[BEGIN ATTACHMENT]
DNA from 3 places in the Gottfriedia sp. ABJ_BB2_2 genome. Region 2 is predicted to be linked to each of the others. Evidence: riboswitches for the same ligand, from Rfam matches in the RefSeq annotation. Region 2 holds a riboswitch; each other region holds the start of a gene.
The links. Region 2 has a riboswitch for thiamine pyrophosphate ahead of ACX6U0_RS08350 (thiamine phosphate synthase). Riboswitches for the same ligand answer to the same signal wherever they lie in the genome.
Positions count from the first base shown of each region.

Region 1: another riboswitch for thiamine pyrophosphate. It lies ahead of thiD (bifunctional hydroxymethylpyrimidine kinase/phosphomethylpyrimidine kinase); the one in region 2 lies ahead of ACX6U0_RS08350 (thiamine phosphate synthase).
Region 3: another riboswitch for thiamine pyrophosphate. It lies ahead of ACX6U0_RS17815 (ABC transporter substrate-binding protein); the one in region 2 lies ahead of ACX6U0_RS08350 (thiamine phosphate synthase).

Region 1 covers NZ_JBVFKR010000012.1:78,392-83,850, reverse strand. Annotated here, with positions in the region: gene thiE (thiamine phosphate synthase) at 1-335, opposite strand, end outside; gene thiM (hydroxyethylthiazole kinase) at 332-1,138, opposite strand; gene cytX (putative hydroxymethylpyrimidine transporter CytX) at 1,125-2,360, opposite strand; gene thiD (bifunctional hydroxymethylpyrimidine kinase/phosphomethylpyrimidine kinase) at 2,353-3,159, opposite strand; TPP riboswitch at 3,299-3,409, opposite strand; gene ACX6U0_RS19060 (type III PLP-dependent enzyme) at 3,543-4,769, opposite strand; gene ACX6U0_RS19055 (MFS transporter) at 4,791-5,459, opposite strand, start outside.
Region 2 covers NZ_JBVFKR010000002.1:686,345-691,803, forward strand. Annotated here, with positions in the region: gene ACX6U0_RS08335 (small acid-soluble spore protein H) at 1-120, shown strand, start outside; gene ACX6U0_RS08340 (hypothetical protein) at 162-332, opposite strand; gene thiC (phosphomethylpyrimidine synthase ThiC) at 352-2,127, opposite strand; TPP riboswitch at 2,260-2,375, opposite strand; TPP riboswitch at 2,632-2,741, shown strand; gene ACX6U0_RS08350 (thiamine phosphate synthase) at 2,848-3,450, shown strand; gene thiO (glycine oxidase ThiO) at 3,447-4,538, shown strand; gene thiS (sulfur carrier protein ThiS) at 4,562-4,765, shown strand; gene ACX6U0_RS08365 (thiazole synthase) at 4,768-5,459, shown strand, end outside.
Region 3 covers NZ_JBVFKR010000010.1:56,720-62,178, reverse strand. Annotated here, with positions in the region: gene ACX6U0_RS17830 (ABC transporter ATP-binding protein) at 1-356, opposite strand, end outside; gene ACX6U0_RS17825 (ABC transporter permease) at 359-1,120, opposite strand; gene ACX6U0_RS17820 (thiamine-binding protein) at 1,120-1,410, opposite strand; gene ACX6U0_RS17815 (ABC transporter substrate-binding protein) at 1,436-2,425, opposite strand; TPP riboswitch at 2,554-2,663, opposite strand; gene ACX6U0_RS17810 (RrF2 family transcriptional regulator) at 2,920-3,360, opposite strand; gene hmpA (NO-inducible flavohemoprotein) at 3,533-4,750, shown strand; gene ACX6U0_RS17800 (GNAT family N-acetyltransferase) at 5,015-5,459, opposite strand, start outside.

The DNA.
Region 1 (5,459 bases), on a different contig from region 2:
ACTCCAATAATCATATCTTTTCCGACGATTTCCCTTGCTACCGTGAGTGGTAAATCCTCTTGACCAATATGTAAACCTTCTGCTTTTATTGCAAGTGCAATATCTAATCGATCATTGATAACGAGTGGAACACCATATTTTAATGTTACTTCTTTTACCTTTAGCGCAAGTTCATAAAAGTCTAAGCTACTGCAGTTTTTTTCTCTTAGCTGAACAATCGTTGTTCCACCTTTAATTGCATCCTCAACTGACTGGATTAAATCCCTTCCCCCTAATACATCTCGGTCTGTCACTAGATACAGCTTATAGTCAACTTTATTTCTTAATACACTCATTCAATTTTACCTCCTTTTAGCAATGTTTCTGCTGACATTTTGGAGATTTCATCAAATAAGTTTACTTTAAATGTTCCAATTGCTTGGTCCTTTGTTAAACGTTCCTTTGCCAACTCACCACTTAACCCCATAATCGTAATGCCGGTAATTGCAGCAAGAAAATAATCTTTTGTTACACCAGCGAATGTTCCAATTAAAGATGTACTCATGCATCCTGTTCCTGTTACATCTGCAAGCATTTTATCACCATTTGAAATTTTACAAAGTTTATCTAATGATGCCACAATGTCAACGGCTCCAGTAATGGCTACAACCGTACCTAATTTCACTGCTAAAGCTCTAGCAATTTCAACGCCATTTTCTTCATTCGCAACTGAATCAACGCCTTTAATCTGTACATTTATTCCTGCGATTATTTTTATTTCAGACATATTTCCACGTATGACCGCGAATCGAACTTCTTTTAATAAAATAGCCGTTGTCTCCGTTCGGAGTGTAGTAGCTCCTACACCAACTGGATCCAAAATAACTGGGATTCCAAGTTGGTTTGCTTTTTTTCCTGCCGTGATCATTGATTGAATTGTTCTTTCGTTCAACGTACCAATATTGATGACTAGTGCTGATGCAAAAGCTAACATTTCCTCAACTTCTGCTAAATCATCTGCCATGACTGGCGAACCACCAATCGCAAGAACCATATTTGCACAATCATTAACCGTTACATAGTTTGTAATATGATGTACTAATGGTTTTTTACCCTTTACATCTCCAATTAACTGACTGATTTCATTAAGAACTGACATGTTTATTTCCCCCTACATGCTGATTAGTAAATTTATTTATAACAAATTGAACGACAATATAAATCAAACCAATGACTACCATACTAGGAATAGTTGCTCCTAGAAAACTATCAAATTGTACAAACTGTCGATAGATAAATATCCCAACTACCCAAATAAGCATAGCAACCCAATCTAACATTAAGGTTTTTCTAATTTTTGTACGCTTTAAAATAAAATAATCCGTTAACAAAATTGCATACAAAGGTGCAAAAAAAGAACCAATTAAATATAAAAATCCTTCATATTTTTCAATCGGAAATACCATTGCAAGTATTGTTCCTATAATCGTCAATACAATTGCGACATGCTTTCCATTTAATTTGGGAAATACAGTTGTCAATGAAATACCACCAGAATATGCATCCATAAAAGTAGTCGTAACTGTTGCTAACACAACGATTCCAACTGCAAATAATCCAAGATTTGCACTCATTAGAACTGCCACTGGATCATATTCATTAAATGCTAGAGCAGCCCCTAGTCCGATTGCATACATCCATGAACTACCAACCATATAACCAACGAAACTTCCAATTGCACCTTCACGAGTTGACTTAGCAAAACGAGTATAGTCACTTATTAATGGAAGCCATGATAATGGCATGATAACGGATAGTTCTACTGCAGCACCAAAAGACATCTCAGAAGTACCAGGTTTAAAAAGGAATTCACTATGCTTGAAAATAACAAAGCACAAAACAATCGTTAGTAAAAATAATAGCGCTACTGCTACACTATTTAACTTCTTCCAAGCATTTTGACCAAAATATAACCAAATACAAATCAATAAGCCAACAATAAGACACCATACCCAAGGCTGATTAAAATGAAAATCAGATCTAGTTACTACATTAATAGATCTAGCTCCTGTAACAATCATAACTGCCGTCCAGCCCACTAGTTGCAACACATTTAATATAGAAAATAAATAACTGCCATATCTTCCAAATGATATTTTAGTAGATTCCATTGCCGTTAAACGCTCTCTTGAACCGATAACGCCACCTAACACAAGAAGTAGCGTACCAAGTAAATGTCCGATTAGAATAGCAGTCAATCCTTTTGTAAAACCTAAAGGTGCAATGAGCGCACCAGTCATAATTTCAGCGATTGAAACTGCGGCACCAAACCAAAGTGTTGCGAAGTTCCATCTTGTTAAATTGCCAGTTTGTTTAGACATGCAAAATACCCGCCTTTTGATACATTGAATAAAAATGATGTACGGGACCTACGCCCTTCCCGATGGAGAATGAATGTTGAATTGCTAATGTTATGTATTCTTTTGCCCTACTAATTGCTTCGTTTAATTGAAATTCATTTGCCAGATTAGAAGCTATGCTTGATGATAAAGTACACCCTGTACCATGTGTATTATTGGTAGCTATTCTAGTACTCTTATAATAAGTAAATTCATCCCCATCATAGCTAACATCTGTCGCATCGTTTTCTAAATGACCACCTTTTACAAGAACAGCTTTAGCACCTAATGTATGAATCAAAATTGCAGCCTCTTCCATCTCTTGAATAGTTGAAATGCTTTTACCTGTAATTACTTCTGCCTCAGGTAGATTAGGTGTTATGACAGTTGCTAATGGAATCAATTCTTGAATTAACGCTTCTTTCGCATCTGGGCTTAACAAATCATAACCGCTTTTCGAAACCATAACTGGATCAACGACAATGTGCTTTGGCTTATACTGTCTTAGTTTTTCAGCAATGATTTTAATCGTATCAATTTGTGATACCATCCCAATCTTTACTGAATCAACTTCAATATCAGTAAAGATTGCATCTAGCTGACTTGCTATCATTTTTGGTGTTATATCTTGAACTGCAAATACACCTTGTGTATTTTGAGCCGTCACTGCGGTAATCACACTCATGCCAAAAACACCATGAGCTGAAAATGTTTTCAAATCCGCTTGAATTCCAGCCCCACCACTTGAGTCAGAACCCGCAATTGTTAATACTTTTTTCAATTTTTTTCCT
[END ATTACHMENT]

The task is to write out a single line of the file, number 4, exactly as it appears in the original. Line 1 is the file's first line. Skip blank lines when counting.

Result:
Region 1: another riboswitch for thiamine pyrophosphate. It lies ahead of thiD (bifunctional hydroxymethylpyrimidine kinase/phosphomethylpyrimidine kinase); the one in region 2 lies ahead of ACX6U0_RS08350 (thiamine phosphate synthase).